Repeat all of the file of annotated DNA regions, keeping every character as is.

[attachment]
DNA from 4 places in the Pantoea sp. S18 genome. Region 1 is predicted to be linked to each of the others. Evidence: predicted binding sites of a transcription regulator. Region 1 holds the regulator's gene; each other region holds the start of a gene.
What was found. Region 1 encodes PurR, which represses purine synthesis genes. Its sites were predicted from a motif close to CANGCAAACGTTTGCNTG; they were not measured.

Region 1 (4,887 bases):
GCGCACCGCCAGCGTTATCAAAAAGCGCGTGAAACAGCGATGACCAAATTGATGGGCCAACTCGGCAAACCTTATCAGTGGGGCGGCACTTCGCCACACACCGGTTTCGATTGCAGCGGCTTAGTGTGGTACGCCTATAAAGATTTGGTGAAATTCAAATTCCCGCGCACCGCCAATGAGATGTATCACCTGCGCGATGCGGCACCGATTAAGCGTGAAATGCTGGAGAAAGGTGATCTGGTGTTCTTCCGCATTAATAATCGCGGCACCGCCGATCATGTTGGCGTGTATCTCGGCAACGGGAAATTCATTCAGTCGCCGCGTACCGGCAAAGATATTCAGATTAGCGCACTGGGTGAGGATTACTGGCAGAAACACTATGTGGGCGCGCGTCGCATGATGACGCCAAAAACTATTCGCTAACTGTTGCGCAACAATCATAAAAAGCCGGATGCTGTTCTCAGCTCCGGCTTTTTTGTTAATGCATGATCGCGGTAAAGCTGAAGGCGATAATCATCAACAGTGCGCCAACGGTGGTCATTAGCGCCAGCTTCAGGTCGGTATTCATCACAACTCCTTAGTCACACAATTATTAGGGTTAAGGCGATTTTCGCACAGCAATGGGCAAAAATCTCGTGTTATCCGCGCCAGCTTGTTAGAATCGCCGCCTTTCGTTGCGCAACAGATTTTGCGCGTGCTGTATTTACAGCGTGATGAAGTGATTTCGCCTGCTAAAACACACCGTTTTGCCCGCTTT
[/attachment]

DNA from 4 places in the Pantoea sp. S18 genome. Region 1 is predicted to be linked to each of the others. Evidence: predicted binding sites of a transcription regulator. Region 1 holds the regulator's gene; each other region holds the start of a gene.
What was found. Region 1 encodes PurR, which represses purine synthesis genes. Its sites were predicted from a motif close to CANGCAAACGTTTGCNTG; they were not measured.

Region 1 (4,887 bases):
GCGCACCGCCAGCGTTATCAAAAAGCGCGTGAAACAGCGATGACCAAATTGATGGGCCAACTCGGCAAACCTTATCAGTGGGGCGGCACTTCGCCACACACCGGTTTCGATTGCAGCGGCTTAGTGTGGTACGCCTATAAAGATTTGGTGAAATTCAAATTCCCGCGCACCGCCAATGAGATGTATCACCTGCGCGATGCGGCACCGATTAAGCGTGAAATGCTGGAGAAAGGTGATCTGGTGTTCTTCCGCATTAATAATCGCGGCACCGCCGATCATGTTGGCGTGTATCTCGGCAACGGGAAATTCATTCAGTCGCCGCGTACCGGCAAAGATATTCAGATTAGCGCACTGGGTGAGGATTACTGGCAGAAACACTATGTGGGCGCGCGTCGCATGATGACGCCAAAAACTATTCGCTAACTGTTGCGCAACAATCATAAAAAGCCGGATGCTGTTCTCAGCTCCGGCTTTTTTGTTAATGCATGATCGCGGTAAAGCTGAAGGCGATAATCATCAACAGTGCGCCAACGGTGGTCATTAGCGCCAGCTTCAGGTCGGTATTCATCACAACTCCTTAGTCACACAATTATTAGGGTTAAGGCGATTTTCGCACAGCAATGGGCAAAAATCTCGTGTTATCCGCGCCAGCTTGTTAGAATCGCCGCCTTTCGTTGCGCAACAGATTTTGCGCGTGCTGTATTTACAGCGTGATGAAGTGATTTCGCCTGCTAAAACACACCGTTTTGCCCGCTTT